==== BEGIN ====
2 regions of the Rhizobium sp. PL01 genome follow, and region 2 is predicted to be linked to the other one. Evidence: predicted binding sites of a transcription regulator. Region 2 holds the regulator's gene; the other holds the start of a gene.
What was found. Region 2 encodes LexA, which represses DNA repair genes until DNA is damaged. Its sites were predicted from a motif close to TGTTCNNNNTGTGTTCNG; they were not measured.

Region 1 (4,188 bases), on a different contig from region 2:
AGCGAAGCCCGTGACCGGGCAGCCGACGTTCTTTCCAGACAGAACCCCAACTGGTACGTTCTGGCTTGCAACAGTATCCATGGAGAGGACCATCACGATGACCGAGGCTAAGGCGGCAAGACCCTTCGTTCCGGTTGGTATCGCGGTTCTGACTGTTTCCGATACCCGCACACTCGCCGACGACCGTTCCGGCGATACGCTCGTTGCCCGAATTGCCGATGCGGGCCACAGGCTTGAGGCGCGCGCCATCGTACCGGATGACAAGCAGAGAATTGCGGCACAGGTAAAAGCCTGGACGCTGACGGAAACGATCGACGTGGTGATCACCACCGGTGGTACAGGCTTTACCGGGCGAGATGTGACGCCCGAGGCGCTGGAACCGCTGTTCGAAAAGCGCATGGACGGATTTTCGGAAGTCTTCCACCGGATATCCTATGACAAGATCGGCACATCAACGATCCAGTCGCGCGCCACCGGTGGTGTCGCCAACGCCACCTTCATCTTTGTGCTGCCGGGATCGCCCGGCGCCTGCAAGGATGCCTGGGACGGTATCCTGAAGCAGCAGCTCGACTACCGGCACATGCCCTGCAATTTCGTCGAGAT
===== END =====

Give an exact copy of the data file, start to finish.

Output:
2 regions of the Rhizobium sp. PL01 genome follow, and region 2 is predicted to be linked to the other one. Evidence: predicted binding sites of a transcription regulator. Region 2 holds the regulator's gene; the other holds the start of a gene.
What was found. Region 2 encodes LexA, which represses DNA repair genes until DNA is damaged. Its sites were predicted from a motif close to TGTTCNNNNTGTGTTCNG; they were not measured.

Region 1 (4,188 bases), on a different contig from region 2:
AGCGAAGCCCGTGACCGGGCAGCCGACGTTCTTTCCAGACAGAACCCCAACTGGTACGTTCTGGCTTGCAACAGTATCCATGGAGAGGACCATCACGATGACCGAGGCTAAGGCGGCAAGACCCTTCGTTCCGGTTGGTATCGCGGTTCTGACTGTTTCCGATACCCGCACACTCGCCGACGACCGTTCCGGCGATACGCTCGTTGCCCGAATTGCCGATGCGGGCCACAGGCTTGAGGCGCGCGCCATCGTACCGGATGACAAGCAGAGAATTGCGGCACAGGTAAAAGCCTGGACGCTGACGGAAACGATCGACGTGGTGATCACCACCGGTGGTACAGGCTTTACCGGGCGAGATGTGACGCCCGAGGCGCTGGAACCGCTGTTCGAAAAGCGCATGGACGGATTTTCGGAAGTCTTCCACCGGATATCCTATGACAAGATCGGCACATCAACGATCCAGTCGCGCGCCACCGGTGGTGTCGCCAACGCCACCTTCATCTTTGTGCTGCCGGGATCGCCCGGCGCCTGCAAGGATGCCTGGGACGGTATCCTGAAGCAGCAGCTCGACTACCGGCACATGCCCTGCAATTTCGTCGAGAT